Simulacra: Pipe Dreams is another found-phone-game and a successor to Simulacra as well as Sara Is Missing from Kaigan Games. All games have in common that they simulate a phone in your phone. This idea, which can also be found in several other mobile games like A Normal Lost Phone, helps to get more involved into the game – the immersion rises. So, also this spin-off of Simulacra feels and behaves like a phone of a nameless person or like “your” phone.
There are a few moments most people never forget in their lives. The first day in a new school is possibly one of them – for the best or the […]
In Cinema 14, players take over the role of a girl falling asleep during a show and awakening being trapped in a deserted movie theater. By choosing the seat of a long-lost child, she unknowingly triggered a deadly curse. Now, she needs to unravel the mysteries of the child’s fate, reconstruct the events and escape the cinema. Since the game is made in Malaysia it features many references to Malaysian cultures and mythologies, which adds a nice touch to an otherwise interesting but common storyline.
Bayani is a fighting game on a 2D plane with 3D environments, similar to the latest Street Fighter games. It features 8 fighters that are fantasy re-imaginations of heroes and heroines from the Philippines such as writer Jose Rizal or revolutionary Gregoria Alvarez de Jesus. The battle arenas will be inspired by famous landmarks in the Philippines. But that’s not all: Filipino music, collectibles such as the book “Noli me tangere”, unlockable traditional costumes and of course background stories inspired by the history of the Philippines. Ranida Games wants to deliver a truly local game with a gameplay that can reach a global community of players.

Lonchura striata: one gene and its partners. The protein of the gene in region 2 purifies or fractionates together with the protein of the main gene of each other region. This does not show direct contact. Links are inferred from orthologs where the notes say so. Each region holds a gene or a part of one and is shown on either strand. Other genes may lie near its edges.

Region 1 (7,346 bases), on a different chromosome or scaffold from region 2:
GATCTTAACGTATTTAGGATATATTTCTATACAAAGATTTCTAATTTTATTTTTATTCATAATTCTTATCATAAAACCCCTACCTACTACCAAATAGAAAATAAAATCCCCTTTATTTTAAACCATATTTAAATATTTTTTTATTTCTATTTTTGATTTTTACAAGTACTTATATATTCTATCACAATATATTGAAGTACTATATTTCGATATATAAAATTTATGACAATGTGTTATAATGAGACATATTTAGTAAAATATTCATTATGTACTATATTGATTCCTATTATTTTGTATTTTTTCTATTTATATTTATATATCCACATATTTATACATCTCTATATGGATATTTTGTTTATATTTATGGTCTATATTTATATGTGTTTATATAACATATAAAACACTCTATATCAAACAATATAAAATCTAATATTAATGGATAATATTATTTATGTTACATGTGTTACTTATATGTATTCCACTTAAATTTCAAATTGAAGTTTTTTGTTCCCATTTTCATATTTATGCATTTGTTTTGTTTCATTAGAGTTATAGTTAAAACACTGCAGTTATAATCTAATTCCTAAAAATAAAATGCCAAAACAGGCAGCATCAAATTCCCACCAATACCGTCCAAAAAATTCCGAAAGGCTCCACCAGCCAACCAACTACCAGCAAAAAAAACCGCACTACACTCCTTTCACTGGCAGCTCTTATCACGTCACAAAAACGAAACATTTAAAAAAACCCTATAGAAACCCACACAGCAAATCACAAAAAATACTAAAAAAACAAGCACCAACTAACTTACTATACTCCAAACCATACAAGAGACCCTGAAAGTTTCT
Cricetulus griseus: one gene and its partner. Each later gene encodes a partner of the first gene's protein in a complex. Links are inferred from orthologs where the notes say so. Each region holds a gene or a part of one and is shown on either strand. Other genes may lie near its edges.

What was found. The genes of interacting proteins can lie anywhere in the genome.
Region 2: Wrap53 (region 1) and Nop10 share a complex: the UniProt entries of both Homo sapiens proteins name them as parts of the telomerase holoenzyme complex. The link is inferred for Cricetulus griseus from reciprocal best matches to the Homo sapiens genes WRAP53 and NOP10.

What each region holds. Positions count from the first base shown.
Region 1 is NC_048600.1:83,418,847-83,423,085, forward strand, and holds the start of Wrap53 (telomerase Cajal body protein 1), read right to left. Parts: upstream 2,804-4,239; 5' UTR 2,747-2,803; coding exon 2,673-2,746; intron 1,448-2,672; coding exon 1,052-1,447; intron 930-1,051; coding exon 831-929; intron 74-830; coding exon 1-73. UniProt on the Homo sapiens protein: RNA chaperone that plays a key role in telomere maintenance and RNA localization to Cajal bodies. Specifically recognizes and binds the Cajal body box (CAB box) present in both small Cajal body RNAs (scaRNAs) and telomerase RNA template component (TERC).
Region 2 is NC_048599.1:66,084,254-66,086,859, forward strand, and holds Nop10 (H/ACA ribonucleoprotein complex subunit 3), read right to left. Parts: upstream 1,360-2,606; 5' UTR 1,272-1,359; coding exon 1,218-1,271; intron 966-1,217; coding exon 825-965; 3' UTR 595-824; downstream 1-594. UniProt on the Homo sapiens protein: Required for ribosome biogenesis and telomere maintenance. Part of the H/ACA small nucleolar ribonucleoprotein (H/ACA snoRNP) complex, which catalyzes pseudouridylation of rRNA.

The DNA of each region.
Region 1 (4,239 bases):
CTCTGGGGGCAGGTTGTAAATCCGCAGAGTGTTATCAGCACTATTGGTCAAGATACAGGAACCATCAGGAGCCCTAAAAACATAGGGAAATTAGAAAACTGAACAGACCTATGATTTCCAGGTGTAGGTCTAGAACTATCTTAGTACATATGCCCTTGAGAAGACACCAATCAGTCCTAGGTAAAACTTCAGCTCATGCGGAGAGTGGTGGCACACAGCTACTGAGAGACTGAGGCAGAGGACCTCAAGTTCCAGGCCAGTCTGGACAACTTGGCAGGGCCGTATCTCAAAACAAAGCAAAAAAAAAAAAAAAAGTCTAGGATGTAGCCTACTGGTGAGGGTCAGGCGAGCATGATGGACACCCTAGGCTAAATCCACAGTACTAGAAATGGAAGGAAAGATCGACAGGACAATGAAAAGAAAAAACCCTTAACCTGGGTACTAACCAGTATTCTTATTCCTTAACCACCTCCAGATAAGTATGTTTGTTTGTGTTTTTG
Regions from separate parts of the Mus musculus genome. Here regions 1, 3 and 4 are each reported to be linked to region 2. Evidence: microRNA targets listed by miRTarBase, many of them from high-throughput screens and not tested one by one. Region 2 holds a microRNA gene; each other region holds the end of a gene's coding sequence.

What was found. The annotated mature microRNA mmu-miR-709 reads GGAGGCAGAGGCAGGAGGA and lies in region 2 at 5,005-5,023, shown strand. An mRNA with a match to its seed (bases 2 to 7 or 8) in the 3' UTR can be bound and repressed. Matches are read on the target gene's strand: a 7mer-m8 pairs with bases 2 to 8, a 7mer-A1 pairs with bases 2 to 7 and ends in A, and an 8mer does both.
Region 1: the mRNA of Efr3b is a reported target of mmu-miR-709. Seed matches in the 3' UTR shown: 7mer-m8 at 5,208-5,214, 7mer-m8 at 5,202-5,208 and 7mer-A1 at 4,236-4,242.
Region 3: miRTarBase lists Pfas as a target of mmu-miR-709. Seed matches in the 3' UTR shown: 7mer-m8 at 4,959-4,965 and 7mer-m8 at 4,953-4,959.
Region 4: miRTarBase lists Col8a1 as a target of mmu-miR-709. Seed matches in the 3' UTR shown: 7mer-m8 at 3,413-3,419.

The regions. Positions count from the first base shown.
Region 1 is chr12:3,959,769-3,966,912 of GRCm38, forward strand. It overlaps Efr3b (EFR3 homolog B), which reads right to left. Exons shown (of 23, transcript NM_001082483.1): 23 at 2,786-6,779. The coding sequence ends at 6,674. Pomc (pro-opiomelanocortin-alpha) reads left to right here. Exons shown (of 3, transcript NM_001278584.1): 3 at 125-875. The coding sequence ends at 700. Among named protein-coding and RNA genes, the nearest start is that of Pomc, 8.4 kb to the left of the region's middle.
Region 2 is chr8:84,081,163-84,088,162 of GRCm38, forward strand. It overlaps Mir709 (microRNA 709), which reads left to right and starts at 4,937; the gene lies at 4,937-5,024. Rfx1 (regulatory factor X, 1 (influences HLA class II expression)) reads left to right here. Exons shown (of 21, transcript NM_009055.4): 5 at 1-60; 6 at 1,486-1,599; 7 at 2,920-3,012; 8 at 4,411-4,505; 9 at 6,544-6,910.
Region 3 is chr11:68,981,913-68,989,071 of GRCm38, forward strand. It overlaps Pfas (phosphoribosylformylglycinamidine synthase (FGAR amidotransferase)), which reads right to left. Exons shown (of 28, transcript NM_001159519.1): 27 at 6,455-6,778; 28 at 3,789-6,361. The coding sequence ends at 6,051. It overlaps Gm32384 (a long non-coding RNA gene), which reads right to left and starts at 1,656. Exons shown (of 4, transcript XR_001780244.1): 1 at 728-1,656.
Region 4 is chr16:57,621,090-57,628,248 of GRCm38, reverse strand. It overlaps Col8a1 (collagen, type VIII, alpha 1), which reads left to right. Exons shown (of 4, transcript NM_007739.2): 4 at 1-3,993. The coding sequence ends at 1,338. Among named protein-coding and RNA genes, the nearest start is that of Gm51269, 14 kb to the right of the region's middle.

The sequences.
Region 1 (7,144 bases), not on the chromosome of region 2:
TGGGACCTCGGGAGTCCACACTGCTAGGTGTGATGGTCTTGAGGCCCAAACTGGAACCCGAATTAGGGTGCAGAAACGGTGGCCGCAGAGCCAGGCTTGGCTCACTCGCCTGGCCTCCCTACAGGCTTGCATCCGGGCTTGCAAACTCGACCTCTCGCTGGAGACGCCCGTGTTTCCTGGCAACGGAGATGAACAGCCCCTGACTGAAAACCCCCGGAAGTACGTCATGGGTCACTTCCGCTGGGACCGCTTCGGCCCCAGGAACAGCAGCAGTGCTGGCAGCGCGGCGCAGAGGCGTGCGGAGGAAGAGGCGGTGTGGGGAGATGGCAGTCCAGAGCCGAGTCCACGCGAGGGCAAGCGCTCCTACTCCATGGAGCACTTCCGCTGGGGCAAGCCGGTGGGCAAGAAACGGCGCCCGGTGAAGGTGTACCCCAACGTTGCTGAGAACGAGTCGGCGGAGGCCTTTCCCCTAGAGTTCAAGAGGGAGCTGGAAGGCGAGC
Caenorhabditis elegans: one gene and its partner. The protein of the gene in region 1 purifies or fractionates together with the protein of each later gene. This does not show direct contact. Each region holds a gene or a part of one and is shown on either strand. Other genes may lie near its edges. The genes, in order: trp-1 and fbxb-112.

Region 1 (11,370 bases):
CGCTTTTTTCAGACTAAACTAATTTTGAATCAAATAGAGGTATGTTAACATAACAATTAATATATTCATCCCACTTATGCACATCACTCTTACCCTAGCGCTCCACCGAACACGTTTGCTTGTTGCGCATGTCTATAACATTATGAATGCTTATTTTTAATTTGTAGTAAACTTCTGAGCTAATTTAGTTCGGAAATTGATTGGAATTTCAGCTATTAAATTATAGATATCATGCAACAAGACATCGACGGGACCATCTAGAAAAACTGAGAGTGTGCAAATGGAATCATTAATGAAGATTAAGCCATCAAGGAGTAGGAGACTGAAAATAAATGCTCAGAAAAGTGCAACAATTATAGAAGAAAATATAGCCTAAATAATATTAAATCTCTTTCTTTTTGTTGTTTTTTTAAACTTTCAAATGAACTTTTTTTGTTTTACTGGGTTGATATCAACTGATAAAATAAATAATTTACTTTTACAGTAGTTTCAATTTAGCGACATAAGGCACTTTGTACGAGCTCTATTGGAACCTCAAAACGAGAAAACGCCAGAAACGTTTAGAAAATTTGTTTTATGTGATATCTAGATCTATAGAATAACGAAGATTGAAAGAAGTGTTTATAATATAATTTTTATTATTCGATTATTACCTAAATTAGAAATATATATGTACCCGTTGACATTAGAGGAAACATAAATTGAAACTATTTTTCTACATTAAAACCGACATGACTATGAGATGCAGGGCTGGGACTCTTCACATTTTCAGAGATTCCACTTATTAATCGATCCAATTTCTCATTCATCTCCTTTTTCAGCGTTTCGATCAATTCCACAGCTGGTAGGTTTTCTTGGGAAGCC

Here at Virtual SEA, we are working hard to represent the vast diversity of Southeast Asian video game development. While we give our best at covering as many games as possible through in-deep reviewing, there are still a lot more games that just fall under the table due to simple lack of time and resources (not to mention each of our own piles of shame). Now we want to give credit to all those little gems we played only for too little time to craft a proper review, but which still deserve your attention. This time, we present to you indie games from Singapore and Indonesia. Go and give these games a chance!
Streets of Red: DDD might have the monopoly on red pixels and delivers a satisfying return to arcade style beat’em ups
Fans of classic horror movies and geek culture should listen up: Streets of Red: Devil’s Dare Deluxe (DDD) is a multiplayer beat’em up full of parodic references to horror classics and arcade style gaming. With its retro style presentation and unforgiving permadeath gameplay, Singaporean developer Secret Base wants to revive memories of old school arcade brawler sessions.
Who’s the main protagonist in the Harry Potter universe? Harry himself may be a good guess, he-who-must-not-be-named would make the best antagonist. Honestly, isn’t Hogwarts, the magical school, and home to all of Harry’s adventures the secret star? A school for magical kids with secrets everywhere, astonishing architecture and a curriculum that makes every other study look like boring chores. And then Hogwarts is lead by one of the most characteristic figures of all time: Albus Dumbledore, Headmaster of Hogwarts. Ever since, players all around the world have been waiting to become the head of magical school themselves. And here comes “Valthirian Arc: Hero School Story” to fill this gap.